There are a lot of cats in the world, and there are a lot of cats on the Internet. These two facts—one a longstanding reality, the other a longstanding cliche—often collide with each other in predictable ways. And sometimes in less predictable ways. Did you ever think, for example, that someone would take the time to locate the many cats of the world on a digital map?
Well, someone has.
Owen Mundy, an artist, designer, and programmer who teaches at Florida State University, recently published "I Know Where Your Cat Lives," a project that tracks the world's cats—or, well, 1 million of those cats—on, yep, an interactive world map.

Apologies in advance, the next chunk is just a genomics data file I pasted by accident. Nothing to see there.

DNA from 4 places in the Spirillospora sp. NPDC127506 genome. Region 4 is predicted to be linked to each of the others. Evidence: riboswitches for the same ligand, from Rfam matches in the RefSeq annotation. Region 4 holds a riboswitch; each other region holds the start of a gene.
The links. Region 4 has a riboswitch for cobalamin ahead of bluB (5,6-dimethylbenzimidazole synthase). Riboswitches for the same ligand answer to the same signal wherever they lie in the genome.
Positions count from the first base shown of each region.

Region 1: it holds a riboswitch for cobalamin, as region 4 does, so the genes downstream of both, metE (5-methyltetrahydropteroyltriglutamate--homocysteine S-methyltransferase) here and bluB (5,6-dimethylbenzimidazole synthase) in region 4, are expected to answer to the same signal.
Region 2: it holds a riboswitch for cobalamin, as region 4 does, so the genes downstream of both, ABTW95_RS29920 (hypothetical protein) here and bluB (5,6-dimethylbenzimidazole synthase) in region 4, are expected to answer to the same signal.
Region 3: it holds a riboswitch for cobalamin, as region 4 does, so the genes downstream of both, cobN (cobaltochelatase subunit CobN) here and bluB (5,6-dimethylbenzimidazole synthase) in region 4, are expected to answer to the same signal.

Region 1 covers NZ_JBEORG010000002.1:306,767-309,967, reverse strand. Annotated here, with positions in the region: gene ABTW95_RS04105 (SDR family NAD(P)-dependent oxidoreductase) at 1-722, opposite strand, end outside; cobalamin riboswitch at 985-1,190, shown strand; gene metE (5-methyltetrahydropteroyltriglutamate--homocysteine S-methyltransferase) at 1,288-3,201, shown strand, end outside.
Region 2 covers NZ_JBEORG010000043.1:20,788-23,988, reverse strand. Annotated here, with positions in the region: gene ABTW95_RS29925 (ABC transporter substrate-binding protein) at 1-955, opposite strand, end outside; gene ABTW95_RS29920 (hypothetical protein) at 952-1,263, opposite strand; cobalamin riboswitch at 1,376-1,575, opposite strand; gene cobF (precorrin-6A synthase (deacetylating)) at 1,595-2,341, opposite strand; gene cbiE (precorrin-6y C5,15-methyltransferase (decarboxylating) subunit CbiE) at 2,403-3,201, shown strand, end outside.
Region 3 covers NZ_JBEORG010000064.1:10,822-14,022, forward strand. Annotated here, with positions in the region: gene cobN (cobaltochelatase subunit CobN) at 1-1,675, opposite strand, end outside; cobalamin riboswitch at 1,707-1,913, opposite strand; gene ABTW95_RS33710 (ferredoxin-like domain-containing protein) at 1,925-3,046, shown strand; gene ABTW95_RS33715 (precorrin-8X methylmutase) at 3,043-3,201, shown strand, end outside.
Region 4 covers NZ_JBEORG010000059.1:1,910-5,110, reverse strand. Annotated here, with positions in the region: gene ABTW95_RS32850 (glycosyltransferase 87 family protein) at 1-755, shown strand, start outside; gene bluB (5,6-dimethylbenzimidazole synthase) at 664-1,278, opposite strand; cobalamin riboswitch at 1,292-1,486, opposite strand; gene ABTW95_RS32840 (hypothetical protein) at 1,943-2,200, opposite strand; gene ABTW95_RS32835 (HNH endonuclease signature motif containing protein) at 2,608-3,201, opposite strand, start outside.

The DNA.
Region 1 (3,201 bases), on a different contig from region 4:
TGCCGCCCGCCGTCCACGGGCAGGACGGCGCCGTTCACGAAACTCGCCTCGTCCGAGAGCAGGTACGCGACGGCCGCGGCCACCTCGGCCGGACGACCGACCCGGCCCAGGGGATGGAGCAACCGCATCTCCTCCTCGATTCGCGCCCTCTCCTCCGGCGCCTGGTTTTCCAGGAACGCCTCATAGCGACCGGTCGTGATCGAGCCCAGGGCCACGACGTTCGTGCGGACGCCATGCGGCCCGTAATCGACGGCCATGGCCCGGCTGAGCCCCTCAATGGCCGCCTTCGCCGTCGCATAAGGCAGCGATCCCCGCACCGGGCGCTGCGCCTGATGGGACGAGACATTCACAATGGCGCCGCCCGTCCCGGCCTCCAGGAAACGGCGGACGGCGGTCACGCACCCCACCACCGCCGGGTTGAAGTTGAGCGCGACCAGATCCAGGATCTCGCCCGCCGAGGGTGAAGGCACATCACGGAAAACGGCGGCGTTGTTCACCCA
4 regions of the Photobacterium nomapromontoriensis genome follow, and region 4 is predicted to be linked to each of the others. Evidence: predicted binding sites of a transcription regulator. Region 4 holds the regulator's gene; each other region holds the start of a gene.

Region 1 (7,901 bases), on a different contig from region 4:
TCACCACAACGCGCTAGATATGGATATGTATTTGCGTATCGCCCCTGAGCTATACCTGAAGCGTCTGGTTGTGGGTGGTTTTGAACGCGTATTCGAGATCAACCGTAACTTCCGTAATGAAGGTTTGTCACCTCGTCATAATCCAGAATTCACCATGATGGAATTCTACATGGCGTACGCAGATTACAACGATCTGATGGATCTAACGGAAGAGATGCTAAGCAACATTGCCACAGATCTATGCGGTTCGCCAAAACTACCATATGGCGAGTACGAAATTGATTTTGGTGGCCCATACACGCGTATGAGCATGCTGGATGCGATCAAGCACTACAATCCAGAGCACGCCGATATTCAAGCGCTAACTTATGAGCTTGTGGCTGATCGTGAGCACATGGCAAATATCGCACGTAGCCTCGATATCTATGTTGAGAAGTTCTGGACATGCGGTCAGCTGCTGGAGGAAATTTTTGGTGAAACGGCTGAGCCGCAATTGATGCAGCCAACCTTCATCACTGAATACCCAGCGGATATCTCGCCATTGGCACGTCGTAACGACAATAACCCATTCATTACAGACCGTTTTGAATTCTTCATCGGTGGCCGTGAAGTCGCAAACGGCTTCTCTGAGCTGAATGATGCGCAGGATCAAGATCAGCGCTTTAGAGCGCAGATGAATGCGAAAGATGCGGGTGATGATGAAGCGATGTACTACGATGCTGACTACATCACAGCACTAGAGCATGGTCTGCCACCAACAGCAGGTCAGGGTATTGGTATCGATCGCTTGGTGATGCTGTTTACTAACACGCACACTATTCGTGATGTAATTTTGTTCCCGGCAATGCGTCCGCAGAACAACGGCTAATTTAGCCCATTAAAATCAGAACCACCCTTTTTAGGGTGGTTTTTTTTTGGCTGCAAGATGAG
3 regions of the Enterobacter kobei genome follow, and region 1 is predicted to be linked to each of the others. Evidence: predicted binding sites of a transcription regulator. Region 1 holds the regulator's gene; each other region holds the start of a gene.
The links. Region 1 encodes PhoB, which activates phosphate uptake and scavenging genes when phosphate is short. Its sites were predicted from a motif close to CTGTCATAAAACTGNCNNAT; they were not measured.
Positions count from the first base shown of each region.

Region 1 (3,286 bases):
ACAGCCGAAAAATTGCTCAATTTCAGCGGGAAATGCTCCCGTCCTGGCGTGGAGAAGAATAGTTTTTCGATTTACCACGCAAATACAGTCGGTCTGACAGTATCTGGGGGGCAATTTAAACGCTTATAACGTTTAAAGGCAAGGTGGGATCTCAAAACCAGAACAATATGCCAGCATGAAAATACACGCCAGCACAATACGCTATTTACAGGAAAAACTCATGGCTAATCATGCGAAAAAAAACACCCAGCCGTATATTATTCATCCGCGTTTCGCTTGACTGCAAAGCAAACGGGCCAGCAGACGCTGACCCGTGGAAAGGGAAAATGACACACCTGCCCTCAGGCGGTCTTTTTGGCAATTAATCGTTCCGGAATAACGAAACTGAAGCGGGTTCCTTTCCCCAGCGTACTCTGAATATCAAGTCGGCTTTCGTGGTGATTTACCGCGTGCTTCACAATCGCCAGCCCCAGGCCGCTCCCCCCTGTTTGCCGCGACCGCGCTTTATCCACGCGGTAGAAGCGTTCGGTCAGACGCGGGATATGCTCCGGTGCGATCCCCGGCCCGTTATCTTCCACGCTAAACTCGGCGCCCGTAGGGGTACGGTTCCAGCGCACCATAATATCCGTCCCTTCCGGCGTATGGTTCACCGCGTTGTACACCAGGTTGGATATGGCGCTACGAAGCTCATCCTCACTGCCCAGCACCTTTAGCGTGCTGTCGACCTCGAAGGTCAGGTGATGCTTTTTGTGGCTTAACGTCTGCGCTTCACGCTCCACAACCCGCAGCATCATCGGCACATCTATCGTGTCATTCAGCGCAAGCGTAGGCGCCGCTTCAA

To make his cat-map, Mundy used data provided by cat owners—and/or cat fanciers generally—themselves. Humans, when they post a picture of their cats on Instagram or Facebook or Twitter or what have you, often add a "cat" tag to the image to clarify, organize, connect with other cat-fanciers, etc. That tag is the key piece of information Mundy used for the project. He accessed photo-sharing sites' publicly available APIs, searching for those "cat" tags, and then ran the results through clustering algorithms (using, he notes, "a supercomputer at Florida State University in order to represent the enormity of the data source"). Then, he "located" the cats through the latitude and longitude coordinates embedded in the metadata of the photos that depict them.